Technology’s Social Dilemma
By Domenico Cirielli
Technology and Innovation Writer
Since the 20th Century, computer processing power has increased astronomically, the staggering majority of that increase being seen in the last two decades. On the forefront of technology’s impact, we begin to see how social media and other platforms that seemingly exist to connect people, influence individuals on levels they are not even aware of. The common notion is “we’ll adapt to it,” but in reality, this societal change is driven by technology that is both above our understanding and advancing at an ever-rapid pace.
When Steve Jobs created the first Apple computer, he noted how it would be one of the most powerful tools at humankind’s disposal. A tool is something we choose to use, to help save time and streamline the completion of tasks. While technology can definitely be used as a tool, it exists more often than not to draw us in, to capture our attention. Think of social media companies and other user-based platforms. Think of what their business models are like and how they are able to continue growing. The answer is pretty simple – making sure that individuals are drawn to the screens on their devices. I am sure there are some one of you that are thinking “So what? There’s no harm in spending time on a device…. watching that extra video…. catching up on the news.” However, what this creates, and what we are seeing more of each day, is a disjointed understanding of reality in our societies. These social media platforms understand, most importantly, what draws our attention to our screens – and that differs on a person to person basis. Thus, the issue posed is that everyone’s feed, the information they’re exposed to, is entirely different. If that is not alarming enough, consider a study from MIT that found fake news on Twitter spread six times faster than real news. Not only are individuals exposed to entirely different perspectives than their neighbors, but also there is a great likelihood that what they are being exposed to is painting an untrue narrative.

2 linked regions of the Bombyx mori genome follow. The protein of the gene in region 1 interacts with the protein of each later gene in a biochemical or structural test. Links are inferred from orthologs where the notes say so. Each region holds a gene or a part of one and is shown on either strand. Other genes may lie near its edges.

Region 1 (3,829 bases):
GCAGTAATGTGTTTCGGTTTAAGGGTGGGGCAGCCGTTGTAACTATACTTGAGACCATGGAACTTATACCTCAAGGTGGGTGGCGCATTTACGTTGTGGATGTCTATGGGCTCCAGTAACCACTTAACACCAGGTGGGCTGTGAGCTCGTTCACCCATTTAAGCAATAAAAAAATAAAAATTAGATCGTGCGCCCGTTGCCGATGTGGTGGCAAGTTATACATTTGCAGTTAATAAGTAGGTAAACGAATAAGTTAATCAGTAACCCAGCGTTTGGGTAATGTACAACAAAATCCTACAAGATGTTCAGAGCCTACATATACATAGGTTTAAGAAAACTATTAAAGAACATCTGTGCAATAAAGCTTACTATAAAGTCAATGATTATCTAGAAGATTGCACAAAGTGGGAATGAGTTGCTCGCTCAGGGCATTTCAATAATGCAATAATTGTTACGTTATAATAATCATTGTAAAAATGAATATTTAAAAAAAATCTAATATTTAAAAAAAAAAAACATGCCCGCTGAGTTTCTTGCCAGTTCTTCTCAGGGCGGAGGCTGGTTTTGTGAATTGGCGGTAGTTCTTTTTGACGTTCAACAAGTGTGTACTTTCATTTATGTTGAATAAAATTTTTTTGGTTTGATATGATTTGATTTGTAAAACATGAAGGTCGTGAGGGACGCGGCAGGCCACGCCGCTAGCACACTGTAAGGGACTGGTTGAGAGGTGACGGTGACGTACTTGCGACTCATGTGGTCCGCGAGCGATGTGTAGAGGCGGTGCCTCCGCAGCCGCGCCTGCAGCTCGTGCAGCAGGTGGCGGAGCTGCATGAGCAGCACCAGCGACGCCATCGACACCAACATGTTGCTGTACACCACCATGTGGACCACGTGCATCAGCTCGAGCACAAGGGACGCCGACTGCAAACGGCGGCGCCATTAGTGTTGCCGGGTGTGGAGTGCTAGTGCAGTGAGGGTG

It is important to be exposed to different perspectives; that is how individuals come to form their identities and learn what it is they value. However, the algorithms that determine what you see do not care about objectivity; what they care about is maximizing your screen time. Over time, these algorithms become so accurate that everything you are exposed to fits with what you value and what you believe, making individuals unwilling, or even unable, to listen to or accept anything that contradicts that. This is what has caused the mass polarization in society that we see today. While technology has enabled unimaginable progress and innovation, individuals must understand that technology has also caused a divide in the way each and every one of us perceives reality.
“It’s not about the technology being the existential threat. It’s the technology’s ability to bring out the worst in society. And the worst in society being the existential threat.” Tristan Harris, The Social Dilemma, 2020
Please contact Domenico at firstname.lastname@example.org